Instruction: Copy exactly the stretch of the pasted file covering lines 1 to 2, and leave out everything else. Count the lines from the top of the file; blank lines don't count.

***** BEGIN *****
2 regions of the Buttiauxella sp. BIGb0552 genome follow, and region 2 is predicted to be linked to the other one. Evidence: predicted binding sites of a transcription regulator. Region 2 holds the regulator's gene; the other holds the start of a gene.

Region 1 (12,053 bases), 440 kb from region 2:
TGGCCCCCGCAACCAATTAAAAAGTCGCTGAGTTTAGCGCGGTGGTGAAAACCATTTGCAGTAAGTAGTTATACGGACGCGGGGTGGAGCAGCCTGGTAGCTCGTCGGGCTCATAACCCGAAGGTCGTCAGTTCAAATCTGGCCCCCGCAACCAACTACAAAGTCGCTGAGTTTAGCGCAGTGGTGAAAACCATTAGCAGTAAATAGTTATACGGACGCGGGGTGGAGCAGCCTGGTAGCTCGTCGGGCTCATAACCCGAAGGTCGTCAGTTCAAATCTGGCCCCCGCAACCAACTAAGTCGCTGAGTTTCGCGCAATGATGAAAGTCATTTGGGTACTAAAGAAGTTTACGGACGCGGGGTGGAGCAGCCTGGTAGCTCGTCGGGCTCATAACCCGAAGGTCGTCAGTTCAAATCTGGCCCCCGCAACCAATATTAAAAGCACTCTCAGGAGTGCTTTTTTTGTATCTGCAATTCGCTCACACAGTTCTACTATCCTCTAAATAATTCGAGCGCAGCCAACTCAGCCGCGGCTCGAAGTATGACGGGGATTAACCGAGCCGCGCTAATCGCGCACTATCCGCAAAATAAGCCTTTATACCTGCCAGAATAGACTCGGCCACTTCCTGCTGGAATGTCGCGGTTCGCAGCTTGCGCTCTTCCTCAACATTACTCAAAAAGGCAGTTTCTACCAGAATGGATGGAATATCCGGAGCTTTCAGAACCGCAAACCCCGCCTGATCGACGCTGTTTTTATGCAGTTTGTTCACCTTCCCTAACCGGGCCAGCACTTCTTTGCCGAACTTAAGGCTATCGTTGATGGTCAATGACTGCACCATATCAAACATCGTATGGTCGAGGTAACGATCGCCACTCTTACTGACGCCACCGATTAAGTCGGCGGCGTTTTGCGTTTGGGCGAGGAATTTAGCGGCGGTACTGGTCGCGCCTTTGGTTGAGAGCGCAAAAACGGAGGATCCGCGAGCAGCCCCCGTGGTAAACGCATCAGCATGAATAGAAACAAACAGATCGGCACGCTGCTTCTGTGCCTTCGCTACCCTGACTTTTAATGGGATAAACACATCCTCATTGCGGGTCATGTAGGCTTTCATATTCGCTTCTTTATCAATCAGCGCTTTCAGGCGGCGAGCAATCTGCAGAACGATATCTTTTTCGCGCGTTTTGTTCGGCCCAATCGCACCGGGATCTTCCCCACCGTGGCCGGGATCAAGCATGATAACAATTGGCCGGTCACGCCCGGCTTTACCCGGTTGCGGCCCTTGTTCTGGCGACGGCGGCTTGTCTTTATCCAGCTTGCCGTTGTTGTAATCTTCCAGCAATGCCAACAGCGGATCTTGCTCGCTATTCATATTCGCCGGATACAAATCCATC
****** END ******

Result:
2 regions of the Buttiauxella sp. BIGb0552 genome follow, and region 2 is predicted to be linked to the other one. Evidence: predicted binding sites of a transcription regulator. Region 2 holds the regulator's gene; the other holds the start of a gene.

Region 1 (12,053 bases), 440 kb from region 2: